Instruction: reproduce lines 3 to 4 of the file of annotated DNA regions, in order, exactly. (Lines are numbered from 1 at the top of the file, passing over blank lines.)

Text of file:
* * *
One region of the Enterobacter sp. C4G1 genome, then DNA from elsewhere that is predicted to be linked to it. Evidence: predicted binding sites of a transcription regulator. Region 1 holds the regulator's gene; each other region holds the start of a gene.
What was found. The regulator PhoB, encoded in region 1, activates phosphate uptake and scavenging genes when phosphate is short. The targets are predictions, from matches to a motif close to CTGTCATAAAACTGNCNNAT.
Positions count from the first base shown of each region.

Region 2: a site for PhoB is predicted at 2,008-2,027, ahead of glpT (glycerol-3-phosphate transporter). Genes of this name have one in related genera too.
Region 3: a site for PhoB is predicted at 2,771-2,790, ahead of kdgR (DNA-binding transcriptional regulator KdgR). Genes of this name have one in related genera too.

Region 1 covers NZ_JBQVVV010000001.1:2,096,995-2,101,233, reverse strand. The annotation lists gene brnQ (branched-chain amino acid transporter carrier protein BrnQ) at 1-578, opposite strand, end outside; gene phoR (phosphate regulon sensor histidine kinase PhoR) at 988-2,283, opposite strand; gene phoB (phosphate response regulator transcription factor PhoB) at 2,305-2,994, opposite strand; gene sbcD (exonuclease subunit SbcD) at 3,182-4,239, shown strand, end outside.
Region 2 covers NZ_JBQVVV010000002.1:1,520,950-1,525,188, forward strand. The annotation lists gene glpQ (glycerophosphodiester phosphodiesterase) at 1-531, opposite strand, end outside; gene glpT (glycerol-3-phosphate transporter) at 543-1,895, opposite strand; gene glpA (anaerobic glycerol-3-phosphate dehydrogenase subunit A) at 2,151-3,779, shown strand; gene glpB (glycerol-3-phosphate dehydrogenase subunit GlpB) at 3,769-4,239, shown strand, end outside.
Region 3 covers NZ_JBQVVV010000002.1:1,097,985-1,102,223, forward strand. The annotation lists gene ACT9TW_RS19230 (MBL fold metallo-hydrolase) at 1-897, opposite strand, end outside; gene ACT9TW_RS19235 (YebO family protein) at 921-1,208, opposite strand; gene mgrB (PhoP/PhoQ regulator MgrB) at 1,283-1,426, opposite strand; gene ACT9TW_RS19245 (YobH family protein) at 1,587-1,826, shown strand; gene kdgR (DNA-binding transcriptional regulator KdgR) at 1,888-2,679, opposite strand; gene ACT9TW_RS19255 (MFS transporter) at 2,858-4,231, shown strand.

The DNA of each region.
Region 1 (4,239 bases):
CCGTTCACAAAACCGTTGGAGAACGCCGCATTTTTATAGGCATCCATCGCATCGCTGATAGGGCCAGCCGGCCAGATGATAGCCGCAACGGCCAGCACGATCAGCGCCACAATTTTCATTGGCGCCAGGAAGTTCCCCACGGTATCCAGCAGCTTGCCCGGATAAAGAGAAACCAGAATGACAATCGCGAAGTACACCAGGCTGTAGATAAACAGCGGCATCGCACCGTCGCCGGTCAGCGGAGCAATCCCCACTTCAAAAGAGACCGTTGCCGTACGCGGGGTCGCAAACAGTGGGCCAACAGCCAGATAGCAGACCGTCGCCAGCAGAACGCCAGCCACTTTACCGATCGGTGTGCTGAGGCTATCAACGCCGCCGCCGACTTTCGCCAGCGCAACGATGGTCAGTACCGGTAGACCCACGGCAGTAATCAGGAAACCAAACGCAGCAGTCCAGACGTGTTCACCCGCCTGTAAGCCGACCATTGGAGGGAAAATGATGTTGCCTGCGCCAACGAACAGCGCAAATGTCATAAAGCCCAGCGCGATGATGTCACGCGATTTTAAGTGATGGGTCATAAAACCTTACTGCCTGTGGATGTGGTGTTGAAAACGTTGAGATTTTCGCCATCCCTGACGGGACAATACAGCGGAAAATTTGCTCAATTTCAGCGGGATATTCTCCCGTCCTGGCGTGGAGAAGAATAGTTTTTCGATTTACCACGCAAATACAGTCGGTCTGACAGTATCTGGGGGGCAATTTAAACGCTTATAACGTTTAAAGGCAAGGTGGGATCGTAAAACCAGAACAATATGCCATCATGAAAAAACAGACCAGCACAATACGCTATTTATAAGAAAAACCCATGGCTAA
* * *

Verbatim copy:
Positions count from the first base shown of each region.

Region 2: a site for PhoB is predicted at 2,008-2,027, ahead of glpT (glycerol-3-phosphate transporter). Genes of this name have one in related genera too.